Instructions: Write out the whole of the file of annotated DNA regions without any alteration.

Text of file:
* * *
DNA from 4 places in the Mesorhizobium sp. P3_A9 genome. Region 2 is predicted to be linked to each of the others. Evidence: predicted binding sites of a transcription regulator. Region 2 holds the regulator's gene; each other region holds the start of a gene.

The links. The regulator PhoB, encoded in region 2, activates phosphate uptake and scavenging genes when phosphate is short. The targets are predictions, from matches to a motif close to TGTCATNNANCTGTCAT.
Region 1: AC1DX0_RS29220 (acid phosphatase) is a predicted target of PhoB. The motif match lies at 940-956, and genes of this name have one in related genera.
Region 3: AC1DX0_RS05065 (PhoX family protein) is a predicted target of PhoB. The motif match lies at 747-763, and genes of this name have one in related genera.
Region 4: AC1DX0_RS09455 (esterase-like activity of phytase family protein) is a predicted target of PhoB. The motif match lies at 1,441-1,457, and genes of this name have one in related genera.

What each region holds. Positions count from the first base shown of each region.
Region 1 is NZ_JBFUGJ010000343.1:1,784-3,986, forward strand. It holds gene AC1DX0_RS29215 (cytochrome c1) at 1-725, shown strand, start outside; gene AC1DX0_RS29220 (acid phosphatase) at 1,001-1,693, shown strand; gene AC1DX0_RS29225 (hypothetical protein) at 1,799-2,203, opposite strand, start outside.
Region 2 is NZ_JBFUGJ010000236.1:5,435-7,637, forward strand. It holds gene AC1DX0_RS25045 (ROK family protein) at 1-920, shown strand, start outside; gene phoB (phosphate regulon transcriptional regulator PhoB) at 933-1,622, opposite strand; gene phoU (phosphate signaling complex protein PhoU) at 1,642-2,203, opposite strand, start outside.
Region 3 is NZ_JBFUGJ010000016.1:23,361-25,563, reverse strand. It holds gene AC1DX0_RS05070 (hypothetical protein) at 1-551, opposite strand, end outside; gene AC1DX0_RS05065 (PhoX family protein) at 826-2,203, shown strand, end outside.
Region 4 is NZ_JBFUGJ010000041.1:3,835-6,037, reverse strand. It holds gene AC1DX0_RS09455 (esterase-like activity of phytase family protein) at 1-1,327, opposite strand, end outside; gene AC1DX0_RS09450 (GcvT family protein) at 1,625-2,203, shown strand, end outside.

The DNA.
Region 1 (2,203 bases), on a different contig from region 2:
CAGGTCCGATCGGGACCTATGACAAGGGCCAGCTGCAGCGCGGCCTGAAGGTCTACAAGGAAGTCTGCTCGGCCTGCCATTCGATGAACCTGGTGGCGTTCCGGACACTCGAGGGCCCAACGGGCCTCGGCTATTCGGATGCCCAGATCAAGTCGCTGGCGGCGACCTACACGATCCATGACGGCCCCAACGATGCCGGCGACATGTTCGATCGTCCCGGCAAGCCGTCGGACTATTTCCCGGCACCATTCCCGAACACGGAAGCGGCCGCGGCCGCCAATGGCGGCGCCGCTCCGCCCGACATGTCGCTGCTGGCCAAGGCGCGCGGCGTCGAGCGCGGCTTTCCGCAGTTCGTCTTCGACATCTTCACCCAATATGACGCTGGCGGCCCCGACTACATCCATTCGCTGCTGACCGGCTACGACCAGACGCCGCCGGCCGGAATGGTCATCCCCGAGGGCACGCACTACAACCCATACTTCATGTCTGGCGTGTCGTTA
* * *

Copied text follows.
DNA from 4 places in the Mesorhizobium sp. P3_A9 genome. Region 2 is predicted to be linked to each of the others. Evidence: predicted binding sites of a transcription regulator. Region 2 holds the regulator's gene; each other region holds the start of a gene.

The links. The regulator PhoB, encoded in region 2, activates phosphate uptake and scavenging genes when phosphate is short. The targets are predictions, from matches to a motif close to TGTCATNNANCTGTCAT.
Region 1: AC1DX0_RS29220 (acid phosphatase) is a predicted target of PhoB. The motif match lies at 940-956, and genes of this name have one in related genera.
Region 3: AC1DX0_RS05065 (PhoX family protein) is a predicted target of PhoB. The motif match lies at 747-763, and genes of this name have one in related genera.
Region 4: AC1DX0_RS09455 (esterase-like activity of phytase family protein) is a predicted target of PhoB. The motif match lies at 1,441-1,457, and genes of this name have one in related genera.

What each region holds. Positions count from the first base shown of each region.
Region 1 is NZ_JBFUGJ010000343.1:1,784-3,986, forward strand. It holds gene AC1DX0_RS29215 (cytochrome c1) at 1-725, shown strand, start outside; gene AC1DX0_RS29220 (acid phosphatase) at 1,001-1,693, shown strand; gene AC1DX0_RS29225 (hypothetical protein) at 1,799-2,203, opposite strand, start outside.
Region 2 is NZ_JBFUGJ010000236.1:5,435-7,637, forward strand. It holds gene AC1DX0_RS25045 (ROK family protein) at 1-920, shown strand, start outside; gene phoB (phosphate regulon transcriptional regulator PhoB) at 933-1,622, opposite strand; gene phoU (phosphate signaling complex protein PhoU) at 1,642-2,203, opposite strand, start outside.
Region 3 is NZ_JBFUGJ010000016.1:23,361-25,563, reverse strand. It holds gene AC1DX0_RS05070 (hypothetical protein) at 1-551, opposite strand, end outside; gene AC1DX0_RS05065 (PhoX family protein) at 826-2,203, shown strand, end outside.
Region 4 is NZ_JBFUGJ010000041.1:3,835-6,037, reverse strand. It holds gene AC1DX0_RS09455 (esterase-like activity of phytase family protein) at 1-1,327, opposite strand, end outside; gene AC1DX0_RS09450 (GcvT family protein) at 1,625-2,203, shown strand, end outside.

The DNA.
Region 1 (2,203 bases), on a different contig from region 2:
CAGGTCCGATCGGGACCTATGACAAGGGCCAGCTGCAGCGCGGCCTGAAGGTCTACAAGGAAGTCTGCTCGGCCTGCCATTCGATGAACCTGGTGGCGTTCCGGACACTCGAGGGCCCAACGGGCCTCGGCTATTCGGATGCCCAGATCAAGTCGCTGGCGGCGACCTACACGATCCATGACGGCCCCAACGATGCCGGCGACATGTTCGATCGTCCCGGCAAGCCGTCGGACTATTTCCCGGCACCATTCCCGAACACGGAAGCGGCCGCGGCCGCCAATGGCGGCGCCGCTCCGCCCGACATGTCGCTGCTGGCCAAGGCGCGCGGCGTCGAGCGCGGCTTTCCGCAGTTCGTCTTCGACATCTTCACCCAATATGACGCTGGCGGCCCCGACTACATCCATTCGCTGCTGACCGGCTACGACCAGACGCCGCCGGCCGGAATGGTCATCCCCGAGGGCACGCACTACAACCCATACTTCATGTCTGGCGTGTCGTTA